Tuesday, January 21

Photo gallery focuses on candid communication as lens for understanding consent

The Bruin Consent Coalition's "Love Shouldn't Be Scary" gallery will open Monday in Kerckhoff Hall and be on display until the end of week two. It features photos and advice from communicative couples. (Courtesy of Atreyi Mitra)

This post was updated Oct. 1 at 3:03 p.m.

Students curated a gallery of happy and communicative student couples to generate conversation about communication and consent.

Bruin Consent Coalition, an organization which aims to educate the campus about sexual assault, created the gallery as part of Relationship Violence Awareness Month in an effort to bring attention to the need for communication within relationships. BCC is housed under the Undergraduate Students Association Council Student Wellness Commission.

The photos of 13 couples will be displayed in Kerckhoff Hall beginning Wednesday and through the end of week two.

Atreyi Mitra, a BCC marketing director responsible for the gallery and a second-year human biology and society student, said she hopes the gallery will present a serious issue through a more approachable and lighthearted lens.

“We’re hoping that by utilizing this perspective of couples who work well together, seen through candid photos, we can show UCLA how relationships should work and what aspects to model in their own relationships,” Mitra said.

She added one in three women and one in six men will experience sexual violence over the course of their lifetime.

Elaine Miao, a fourth-year political science student, is featured in the gallery with her partner George Louis Faour. Miao said she thinks UCLA and its student organizations focus more on dealing with domestic violence than demonstrating how to be in a healthy relationship.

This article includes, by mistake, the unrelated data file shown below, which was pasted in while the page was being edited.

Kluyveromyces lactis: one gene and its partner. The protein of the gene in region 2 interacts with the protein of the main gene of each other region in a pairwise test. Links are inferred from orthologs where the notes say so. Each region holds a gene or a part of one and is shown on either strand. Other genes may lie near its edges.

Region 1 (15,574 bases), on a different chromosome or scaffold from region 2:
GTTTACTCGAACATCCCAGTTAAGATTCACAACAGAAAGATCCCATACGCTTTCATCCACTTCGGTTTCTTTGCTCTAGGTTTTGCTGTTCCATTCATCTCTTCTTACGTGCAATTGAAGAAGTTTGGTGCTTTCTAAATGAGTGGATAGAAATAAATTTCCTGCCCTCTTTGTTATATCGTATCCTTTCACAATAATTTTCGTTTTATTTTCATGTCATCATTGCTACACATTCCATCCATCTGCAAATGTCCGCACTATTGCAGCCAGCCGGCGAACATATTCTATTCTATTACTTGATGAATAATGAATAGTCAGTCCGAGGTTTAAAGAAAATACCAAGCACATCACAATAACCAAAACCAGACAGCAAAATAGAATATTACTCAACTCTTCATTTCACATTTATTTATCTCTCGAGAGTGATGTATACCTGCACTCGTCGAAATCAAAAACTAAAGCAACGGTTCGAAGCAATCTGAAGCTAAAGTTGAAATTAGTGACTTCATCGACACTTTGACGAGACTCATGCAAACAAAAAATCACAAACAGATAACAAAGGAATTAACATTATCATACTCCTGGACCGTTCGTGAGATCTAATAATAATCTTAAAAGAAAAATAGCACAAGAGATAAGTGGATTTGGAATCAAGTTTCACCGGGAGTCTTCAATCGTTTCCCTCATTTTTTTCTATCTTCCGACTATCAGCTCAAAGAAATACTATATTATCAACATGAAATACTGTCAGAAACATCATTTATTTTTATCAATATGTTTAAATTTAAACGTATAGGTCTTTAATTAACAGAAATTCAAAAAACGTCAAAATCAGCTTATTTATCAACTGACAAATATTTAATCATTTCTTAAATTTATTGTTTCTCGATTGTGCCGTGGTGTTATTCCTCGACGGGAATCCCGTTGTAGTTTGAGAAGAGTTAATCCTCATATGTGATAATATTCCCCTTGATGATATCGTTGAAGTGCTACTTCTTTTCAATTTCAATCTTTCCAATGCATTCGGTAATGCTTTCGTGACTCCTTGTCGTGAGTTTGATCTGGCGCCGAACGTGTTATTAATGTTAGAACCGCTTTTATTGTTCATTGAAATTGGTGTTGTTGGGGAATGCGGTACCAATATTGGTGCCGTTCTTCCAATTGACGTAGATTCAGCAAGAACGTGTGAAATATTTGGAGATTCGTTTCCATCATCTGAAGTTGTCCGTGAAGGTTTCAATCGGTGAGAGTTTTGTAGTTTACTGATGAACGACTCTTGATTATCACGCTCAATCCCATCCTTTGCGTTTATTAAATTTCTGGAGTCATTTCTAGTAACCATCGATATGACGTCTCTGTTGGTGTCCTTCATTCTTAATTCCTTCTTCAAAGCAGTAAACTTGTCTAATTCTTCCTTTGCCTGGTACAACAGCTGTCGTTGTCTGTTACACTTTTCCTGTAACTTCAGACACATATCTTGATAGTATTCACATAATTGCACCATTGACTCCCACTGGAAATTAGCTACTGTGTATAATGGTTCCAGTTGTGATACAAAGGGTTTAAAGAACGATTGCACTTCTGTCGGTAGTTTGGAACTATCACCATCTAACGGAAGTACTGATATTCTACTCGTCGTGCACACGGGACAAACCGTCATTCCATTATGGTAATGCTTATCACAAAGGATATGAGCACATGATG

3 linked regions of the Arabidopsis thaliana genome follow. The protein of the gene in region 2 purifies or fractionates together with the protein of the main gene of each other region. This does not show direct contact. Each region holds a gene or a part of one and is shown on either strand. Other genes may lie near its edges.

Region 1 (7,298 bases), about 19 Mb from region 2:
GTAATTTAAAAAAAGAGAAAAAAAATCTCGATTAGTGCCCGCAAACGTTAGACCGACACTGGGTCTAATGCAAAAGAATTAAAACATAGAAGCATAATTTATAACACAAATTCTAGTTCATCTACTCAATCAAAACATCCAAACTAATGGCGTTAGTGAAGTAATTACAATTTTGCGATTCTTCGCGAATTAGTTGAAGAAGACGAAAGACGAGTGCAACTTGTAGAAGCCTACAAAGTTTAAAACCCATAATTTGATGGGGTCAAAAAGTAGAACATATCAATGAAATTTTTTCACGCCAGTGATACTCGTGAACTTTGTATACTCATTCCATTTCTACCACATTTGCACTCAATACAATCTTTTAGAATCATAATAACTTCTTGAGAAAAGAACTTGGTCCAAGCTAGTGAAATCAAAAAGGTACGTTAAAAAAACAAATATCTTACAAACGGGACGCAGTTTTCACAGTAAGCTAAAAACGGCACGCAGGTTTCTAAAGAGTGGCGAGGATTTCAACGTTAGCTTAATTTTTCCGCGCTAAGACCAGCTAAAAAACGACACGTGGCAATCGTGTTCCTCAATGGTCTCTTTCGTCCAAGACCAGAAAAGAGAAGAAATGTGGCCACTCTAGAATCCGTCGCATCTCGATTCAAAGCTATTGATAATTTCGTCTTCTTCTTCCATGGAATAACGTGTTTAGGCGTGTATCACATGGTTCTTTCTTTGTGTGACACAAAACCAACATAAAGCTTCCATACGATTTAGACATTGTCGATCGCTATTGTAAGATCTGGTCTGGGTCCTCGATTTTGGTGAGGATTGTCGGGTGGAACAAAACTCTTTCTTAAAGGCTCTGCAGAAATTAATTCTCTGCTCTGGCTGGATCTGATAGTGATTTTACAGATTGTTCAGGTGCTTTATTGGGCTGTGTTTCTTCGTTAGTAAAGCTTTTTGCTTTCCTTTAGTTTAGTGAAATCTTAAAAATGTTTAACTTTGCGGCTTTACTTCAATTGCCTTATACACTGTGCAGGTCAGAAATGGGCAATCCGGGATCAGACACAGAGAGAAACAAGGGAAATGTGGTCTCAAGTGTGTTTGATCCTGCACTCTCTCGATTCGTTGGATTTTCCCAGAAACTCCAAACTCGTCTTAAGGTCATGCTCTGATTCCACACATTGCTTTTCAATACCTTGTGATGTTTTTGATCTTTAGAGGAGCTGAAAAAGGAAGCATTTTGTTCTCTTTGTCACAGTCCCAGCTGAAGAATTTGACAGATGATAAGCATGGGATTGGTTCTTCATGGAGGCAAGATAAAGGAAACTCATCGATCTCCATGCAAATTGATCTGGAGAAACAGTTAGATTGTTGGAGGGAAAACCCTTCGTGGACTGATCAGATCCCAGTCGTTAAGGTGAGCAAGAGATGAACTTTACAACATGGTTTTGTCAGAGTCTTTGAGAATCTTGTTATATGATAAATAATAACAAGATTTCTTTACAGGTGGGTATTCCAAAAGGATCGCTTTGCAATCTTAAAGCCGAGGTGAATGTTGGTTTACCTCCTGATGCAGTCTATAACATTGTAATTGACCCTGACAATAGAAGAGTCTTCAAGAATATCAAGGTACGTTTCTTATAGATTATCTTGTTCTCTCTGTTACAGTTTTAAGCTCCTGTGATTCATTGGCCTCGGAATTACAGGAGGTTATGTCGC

“While (addressing domestic violence) is important, I think it’s also good to highlight the steps toward creating a healthy environment between two partners, and this gallery takes a step toward doing that,” Miao said.

Faour, the student wellness commissioner, added issues of sexual assault and sexual violence are usually addressed outside the context of relationships. He said he thinks discussing these topics with people in relationships adds new ideas to the discussion of consent.

Kristie Mai, a second-year Asian American studies and history student, and Steven Huang, a second-year aerospace engineering student, are another couple featured in the gallery. They said they created “the 4 C’s” to maintain their relationship: communication, compassion, compromise, consent.

“We believe with communication, you can talk out anything that’s a misunderstanding,” Huang said. “When you understand more, then you can compromise to have best of both worlds.”

[Related: Video: Relationships – What Works]

Sophie McMurry, a co-director of BCC and third-year molecular, cell and developmental biology student, added people tend to be uncomfortable with discussing issues of consent. She said people often accept the status quo rather than advocate for change.

McMurry related this to the recent allegations against Supreme Court nominee Brett Kavanaugh. Stanford professor Christine Blasey Ford alleged earlier this month that Kavanaugh sexually assaulted her in the early 1980s and testified before the Senate Judiciary Committee as part of his confirmation hearing.

“With Brett Kavanaugh, when his background and issues have come out, there’s a tendency to just get comfortable with the issues,” McMurry said. “But it’s important we do more.”

McMurry said policy and legislation are important factors in changing the way the country addresses issues of consent, but there are also important opportunities for activism at the individual and local levels.

“It’s about raising voices, getting involved where you can make a difference,” McMurry said. “You know, never stopping the fight at all levels, whether that’s national or somewhere else.”

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